Thursday, May 31, 2012

There is only one Boomtown. And you probably don't live in it.

Interesting pair of posts this morning in Samizdata:

An article about how Washington DC and the surrounding area is booming on the back of government spending is creating a bit of a buzz. Grizzled veterans of lobby groups and the dynamics of how spending decisions are made will not be remotely surprised, of course. Even so, this is the sort of article that sums up so much that is bent out of shape of Western societies and their bloated public sectors. And it also highlights how, in such an economy, so many of those who call themselves "contractors" and "consultants" are in fact dependent to a significant degree on the taxpayer for funds, not on anything resembling laissez faire capitalism. (There are similarities with London and Brussels, of course, though in the case of London, it is not just the centre of political power, but of financial and other sorts of power too, such as in the arts and entertainment business).

And this quote is chilling, if it highlights where young people think the action is:

"Aside from its wealth, the single defining feature of über-Washington is its youth. Most of the people who have moved to Washington since 2006 have been under 35; the region has the highest ­percentage of 25-to-34-year-olds in the U.S. “We’re a mecca for young people,” Fuller says. One recent arrival says word has gotten out to new graduates that Washington is where the work is. “It’s a place where a ­liberal-arts major can still get a job,” she says, “because you don’t need a particular skill.”"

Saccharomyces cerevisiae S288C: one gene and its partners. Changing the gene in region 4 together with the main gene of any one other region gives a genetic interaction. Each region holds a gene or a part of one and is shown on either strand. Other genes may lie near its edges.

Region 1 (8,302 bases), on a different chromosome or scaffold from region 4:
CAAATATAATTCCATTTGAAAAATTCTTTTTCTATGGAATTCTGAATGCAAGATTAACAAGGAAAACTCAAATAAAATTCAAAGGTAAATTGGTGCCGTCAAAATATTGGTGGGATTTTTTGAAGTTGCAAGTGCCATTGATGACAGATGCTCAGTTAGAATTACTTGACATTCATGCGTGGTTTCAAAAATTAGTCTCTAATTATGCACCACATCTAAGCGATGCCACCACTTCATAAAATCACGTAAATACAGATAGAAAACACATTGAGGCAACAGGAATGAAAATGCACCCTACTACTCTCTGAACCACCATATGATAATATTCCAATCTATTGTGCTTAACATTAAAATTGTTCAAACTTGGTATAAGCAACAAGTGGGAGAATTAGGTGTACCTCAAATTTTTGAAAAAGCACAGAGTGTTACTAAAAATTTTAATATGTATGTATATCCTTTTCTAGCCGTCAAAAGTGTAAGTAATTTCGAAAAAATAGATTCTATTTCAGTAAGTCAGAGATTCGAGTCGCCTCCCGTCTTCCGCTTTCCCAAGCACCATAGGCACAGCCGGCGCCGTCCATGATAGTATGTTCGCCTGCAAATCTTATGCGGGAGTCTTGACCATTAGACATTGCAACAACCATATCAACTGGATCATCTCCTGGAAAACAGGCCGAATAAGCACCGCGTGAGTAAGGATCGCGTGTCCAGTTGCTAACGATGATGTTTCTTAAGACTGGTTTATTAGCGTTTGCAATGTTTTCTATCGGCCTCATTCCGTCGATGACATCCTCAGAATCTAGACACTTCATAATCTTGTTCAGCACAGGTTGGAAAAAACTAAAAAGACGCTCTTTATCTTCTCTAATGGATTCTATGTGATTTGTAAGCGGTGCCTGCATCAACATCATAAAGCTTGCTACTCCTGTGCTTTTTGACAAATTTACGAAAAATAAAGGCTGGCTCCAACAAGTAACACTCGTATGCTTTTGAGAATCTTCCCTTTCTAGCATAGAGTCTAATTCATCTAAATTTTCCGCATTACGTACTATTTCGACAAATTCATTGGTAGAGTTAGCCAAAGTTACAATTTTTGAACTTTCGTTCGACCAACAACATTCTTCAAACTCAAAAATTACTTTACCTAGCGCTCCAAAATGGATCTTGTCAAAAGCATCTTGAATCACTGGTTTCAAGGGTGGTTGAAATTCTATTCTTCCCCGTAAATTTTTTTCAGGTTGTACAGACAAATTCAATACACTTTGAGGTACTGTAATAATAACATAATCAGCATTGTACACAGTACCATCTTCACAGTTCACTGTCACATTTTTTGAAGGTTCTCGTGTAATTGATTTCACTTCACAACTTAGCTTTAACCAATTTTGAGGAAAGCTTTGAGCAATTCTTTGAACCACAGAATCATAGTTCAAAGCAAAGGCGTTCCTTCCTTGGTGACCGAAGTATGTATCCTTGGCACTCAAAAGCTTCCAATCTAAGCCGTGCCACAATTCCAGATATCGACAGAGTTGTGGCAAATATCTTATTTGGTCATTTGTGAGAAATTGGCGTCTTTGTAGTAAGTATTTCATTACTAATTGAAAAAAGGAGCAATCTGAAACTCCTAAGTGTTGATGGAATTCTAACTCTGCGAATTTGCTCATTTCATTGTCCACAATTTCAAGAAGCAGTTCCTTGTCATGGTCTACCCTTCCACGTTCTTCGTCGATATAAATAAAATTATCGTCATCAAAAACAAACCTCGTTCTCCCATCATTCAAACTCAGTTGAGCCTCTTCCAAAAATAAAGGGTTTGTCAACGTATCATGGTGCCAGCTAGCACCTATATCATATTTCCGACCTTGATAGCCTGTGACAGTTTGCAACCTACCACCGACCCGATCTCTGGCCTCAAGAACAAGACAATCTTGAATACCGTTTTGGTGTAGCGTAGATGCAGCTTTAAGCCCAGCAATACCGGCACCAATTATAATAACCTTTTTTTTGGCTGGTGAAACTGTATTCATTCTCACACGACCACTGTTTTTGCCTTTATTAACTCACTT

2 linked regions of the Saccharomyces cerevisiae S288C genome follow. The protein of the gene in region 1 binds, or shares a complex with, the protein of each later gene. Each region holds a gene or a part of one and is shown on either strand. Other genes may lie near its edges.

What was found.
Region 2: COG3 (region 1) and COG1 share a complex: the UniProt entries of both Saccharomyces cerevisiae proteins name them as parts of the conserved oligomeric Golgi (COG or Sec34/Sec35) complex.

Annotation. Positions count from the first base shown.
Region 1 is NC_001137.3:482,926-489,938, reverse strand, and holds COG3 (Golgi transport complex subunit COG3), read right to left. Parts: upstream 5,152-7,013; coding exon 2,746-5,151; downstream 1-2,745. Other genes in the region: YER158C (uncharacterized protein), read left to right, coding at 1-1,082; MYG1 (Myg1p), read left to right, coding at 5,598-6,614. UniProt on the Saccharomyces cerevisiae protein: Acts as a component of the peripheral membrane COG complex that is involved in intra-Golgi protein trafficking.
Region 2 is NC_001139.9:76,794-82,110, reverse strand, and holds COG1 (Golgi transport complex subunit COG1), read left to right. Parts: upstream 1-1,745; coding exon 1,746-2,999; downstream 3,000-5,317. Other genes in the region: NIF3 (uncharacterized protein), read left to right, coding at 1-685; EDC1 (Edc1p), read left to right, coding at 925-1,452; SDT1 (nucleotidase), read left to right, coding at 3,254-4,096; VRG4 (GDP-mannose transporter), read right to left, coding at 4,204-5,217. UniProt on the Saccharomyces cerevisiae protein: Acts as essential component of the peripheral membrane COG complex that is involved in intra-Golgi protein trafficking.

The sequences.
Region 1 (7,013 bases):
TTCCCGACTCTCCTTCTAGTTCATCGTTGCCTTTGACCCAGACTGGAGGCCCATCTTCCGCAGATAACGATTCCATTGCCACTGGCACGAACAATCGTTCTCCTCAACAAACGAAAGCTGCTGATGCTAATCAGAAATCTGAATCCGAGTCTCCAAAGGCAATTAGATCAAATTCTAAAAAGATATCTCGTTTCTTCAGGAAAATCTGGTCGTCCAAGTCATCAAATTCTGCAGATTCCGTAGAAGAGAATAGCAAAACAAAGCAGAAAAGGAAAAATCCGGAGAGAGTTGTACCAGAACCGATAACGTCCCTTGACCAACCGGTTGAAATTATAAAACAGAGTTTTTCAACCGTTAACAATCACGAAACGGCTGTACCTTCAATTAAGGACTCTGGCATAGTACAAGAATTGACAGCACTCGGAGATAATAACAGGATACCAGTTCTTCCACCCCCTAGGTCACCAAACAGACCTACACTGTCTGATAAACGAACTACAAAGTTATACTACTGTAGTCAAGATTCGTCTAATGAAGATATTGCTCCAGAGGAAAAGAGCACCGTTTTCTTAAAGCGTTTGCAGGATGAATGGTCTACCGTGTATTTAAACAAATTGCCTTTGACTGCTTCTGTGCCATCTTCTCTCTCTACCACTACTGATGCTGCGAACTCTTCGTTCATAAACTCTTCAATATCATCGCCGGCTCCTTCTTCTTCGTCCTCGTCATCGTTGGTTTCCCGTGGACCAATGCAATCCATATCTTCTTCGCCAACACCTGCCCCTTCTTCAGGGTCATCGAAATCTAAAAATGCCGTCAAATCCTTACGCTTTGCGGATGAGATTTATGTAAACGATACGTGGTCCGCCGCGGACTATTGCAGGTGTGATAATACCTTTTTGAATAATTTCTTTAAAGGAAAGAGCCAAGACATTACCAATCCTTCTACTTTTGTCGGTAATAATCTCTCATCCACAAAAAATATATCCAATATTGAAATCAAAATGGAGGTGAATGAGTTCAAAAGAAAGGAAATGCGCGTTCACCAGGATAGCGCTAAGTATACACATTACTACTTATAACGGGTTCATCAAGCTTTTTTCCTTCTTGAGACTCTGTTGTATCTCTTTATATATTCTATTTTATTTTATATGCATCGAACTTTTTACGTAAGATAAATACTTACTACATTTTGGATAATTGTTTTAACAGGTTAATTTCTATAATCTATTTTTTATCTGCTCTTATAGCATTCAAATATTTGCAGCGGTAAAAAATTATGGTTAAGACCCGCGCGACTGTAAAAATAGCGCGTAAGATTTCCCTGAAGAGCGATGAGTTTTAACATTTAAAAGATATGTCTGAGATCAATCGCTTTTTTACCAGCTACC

Marvellous, as Clint Eastwood says in his movies.

Here's the previous Samizdata post, a brief rant on why the boomlets in Washington, London, or  Athens are always temporary.  Little is produced there except grievances and red tape.  No raw materials have any value added to them in Washington.  Components are not improved in terms of fit, form, or function. 
Ticks, leeches, and other parasites are generally happiest near the neck veins, as opposed to a working muscle. 

"Capitalism is based on capital, and capital is generated through saving and not money-printing, contrary to what many economists and central bankers want us to believe. Prosperous societies have always been built on hard money, which encourages saving and the expansion of the capital stock, and in turn increases the productivity of human labour. Greek savers are no different from American savers or German savers, and the role of money, saving and capital is no different in Greece from that in any other country. The laws of economics change as little from one place to another as the laws of physics. And sacrificing the interests of your savers for some short-term boost to growth will have the same adverse long-run effects in Greece as it has anywhere else."  - Detlev Schlichter

This is how D.C. is paying for its growth. 
Yeah, it "saves and creates jobs".  Just not anywhere near you. 

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